Ominous Forecasts over Radiation in Japan's Fukushima Nuclear PlantWorld | March 16, 2011, Wednesday // 21:48| views
A handout image made available 16 March 2011 by Japanese Fukushima nuclear plant operator Tokyo Electric Power Co (TEPCO), showing the destruction and white smoke from reactor block 3 (3-L) and remains of reactor block number 4 (R). EPA/BGNES
Japan's nuclear crisis in the Fukushima nuclear power plant as a result of Friday's earthquake has shown signs of worsening amidst international warnings that the radiation levels on the spot are on the rise.
Yukiya Amano, the head of the International Atomic Energy Agency, characterized the situation at the plant as "very serious," and said he planned to fly to Japan from Vienna, according to reports. The emergency situation in Japan has worsened amidst growing radiation concerns.
Speaking at a US House of Representatives Energy and Commerce subcommittee hearing, Gregory Jaczko, head of the US Nuclear Regulation Commission, warned that radiation levels around Japan's troubled nuclear power plant may give emergency workers "lethal doses" of radiation, preventing them from getting near the plant.
"We believe that around the reactor site there are high levels of radiation. It would be very difficult for emergency workers to get near the reactors. The doses they could experience would potentially be lethal doses in a very short period of time," Jaczko said, as cited by BGNES, while also noting that the US regular had limited information of the situation on the ground.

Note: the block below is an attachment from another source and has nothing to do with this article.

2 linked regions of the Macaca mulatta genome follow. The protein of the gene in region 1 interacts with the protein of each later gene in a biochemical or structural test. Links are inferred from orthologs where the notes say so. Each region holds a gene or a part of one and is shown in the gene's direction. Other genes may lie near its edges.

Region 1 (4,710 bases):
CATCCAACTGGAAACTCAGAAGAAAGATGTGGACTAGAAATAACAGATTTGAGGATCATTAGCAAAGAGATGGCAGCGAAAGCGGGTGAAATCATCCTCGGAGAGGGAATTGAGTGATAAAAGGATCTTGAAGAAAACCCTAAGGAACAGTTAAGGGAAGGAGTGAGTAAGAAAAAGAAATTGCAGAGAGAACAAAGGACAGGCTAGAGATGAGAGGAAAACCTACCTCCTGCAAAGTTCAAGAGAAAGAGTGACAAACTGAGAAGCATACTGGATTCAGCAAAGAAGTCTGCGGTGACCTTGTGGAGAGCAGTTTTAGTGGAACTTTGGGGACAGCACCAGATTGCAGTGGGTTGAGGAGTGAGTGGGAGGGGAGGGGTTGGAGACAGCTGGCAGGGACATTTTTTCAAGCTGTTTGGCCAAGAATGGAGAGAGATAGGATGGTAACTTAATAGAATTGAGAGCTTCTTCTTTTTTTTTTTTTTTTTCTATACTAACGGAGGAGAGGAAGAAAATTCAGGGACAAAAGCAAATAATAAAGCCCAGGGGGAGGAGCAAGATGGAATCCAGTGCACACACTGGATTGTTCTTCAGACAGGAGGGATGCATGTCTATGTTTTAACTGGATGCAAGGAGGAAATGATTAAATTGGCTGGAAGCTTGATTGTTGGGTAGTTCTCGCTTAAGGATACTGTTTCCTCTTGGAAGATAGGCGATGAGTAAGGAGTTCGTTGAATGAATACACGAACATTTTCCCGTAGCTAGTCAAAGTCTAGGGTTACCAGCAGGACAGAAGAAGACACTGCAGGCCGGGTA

Testifying in Congress earlier, US Energy Secretary Steven Chu said the United States believes a "partial meltdown" took place at the plant, but he also said he did not want to speculate about events there.
"The site is effectively out of control. In coming hours there could be further catastrophic events which could pose a threat to the lives of people on the island," Energy Commissioner Guenther Oettinger told a European Parliament committee.
As the international community reacted to the crisis, foreign governments urged foreigners to avoid the area, according to reports.
The French civil protection units that are in Japan to help the local authorities with the earthquake and tsunami relief operations have left the region of the city of Sendai pulling out to 350 km north because of radiation concerns.
Meanwhile, the official death toll from Japan's 9.0-magnitude earthquake and ensuing tsunami last week now totals 4,277, with 8,194 unaccounted for, the National Police Agency of Japan said on its website. An additional 2,282 people are listed as injured.
Outside of the nuclear disaster, the insured losses from the earthquake and tsunami may reach USD 25 B, according to catastrophe-modeling firm Eqecat said.